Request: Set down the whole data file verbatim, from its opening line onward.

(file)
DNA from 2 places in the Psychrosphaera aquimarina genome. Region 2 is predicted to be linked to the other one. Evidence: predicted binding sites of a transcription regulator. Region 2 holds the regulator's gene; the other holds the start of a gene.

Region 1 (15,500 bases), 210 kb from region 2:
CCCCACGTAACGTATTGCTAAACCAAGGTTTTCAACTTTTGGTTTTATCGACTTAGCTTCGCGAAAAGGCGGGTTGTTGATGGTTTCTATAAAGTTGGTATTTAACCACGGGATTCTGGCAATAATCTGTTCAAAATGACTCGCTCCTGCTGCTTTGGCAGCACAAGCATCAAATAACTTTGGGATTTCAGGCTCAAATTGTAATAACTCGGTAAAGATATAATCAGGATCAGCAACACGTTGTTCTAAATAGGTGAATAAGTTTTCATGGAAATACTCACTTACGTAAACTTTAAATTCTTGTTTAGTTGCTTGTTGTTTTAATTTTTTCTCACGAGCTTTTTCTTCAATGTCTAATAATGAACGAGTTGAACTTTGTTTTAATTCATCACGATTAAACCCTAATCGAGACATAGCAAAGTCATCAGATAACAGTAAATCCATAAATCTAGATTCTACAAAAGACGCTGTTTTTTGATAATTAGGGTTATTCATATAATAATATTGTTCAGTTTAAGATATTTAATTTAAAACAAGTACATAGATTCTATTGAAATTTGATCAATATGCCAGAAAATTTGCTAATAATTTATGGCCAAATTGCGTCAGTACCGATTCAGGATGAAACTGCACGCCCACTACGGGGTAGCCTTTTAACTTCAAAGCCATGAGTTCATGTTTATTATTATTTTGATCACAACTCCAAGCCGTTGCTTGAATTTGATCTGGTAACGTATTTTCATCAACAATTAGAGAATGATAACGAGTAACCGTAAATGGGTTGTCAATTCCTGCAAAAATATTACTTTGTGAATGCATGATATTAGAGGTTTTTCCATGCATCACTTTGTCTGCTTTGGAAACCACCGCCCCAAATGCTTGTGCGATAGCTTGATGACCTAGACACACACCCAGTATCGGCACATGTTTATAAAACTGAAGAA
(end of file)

DNA from 2 places in the Psychrosphaera aquimarina genome. Region 2 is predicted to be linked to the other one. Evidence: predicted binding sites of a transcription regulator. Region 2 holds the regulator's gene; the other holds the start of a gene.

Region 1 (15,500 bases), 210 kb from region 2:
CCCCACGTAACGTATTGCTAAACCAAGGTTTTCAACTTTTGGTTTTATCGACTTAGCTTCGCGAAAAGGCGGGTTGTTGATGGTTTCTATAAAGTTGGTATTTAACCACGGGATTCTGGCAATAATCTGTTCAAAATGACTCGCTCCTGCTGCTTTGGCAGCACAAGCATCAAATAACTTTGGGATTTCAGGCTCAAATTGTAATAACTCGGTAAAGATATAATCAGGATCAGCAACACGTTGTTCTAAATAGGTGAATAAGTTTTCATGGAAATACTCACTTACGTAAACTTTAAATTCTTGTTTAGTTGCTTGTTGTTTTAATTTTTTCTCACGAGCTTTTTCTTCAATGTCTAATAATGAACGAGTTGAACTTTGTTTTAATTCATCACGATTAAACCCTAATCGAGACATAGCAAAGTCATCAGATAACAGTAAATCCATAAATCTAGATTCTACAAAAGACGCTGTTTTTTGATAATTAGGGTTATTCATATAATAATATTGTTCAGTTTAAGATATTTAATTTAAAACAAGTACATAGATTCTATTGAAATTTGATCAATATGCCAGAAAATTTGCTAATAATTTATGGCCAAATTGCGTCAGTACCGATTCAGGATGAAACTGCACGCCCACTACGGGGTAGCCTTTTAACTTCAAAGCCATGAGTTCATGTTTATTATTATTTTGATCACAACTCCAAGCCGTTGCTTGAATTTGATCTGGTAACGTATTTTCATCAACAATTAGAGAATGATAACGAGTAACCGTAAATGGGTTGTCAATTCCTGCAAAAATATTACTTTGTGAATGCATGATATTAGAGGTTTTTCCATGCATCACTTTGTCTGCTTTGGAAACCACCGCCCCAAATGCTTGTGCGATAGCTTGATGACCTAGACACACACCCAGTATCGGCACATGTTTATAAAACTGAAGAA